The UK’s new design code for protecting kids’ online privacy hits all the right notes: transparency, parental consent, data sharing and misuse, default privacy settings and age appropriate settings.

And while the code itself is not legally binding, it’s backed up by data protection laws that can be enforced through fines and trade sanctions.

COO Martyn Farrows reacted to the new design code by explaining how SoapBox Labs sees kids’ privacy :

“SoapBox Labs’ privacy-by-design approach to technology and data goes all the way back to our founding in 2013. From the very beginning, we wanted to invest in processes that protected kids’ rights. It wasn’t faster, and it certainly wasn’t cheaper, but it was the right thing to do for us as a kid focused company and a business with long term, global ambitions”.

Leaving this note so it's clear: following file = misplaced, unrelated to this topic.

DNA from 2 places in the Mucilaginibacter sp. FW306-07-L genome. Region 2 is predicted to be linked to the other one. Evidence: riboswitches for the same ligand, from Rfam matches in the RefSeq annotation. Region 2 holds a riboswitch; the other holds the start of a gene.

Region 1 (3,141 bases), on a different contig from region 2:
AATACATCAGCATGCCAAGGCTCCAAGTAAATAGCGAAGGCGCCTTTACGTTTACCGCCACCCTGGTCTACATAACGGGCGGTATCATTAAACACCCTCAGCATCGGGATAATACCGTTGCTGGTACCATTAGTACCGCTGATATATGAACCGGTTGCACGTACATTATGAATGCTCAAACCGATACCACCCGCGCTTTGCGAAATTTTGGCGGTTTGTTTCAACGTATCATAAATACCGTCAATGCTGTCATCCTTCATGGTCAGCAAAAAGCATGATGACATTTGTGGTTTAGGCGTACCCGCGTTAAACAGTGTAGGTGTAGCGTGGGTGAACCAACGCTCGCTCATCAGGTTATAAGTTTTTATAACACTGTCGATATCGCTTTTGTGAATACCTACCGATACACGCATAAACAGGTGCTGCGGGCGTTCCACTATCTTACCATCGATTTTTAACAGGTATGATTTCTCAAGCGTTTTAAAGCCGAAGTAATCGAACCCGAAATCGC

We continue to be active in advocating for kids’ digital rights and recently collaborated on a paper with anthropologist Dr. Veronica Barassi in response to a request for submissions from the UN’s Office of the High Commissioner for Human Rights (OHCHR).

It’s now 7 years since SoapBox Labs committed to a privacy-by-design approach to kids’ voice data. Here’s hoping that other technology companies, large and small, will realize that the time has come to commit to them also.

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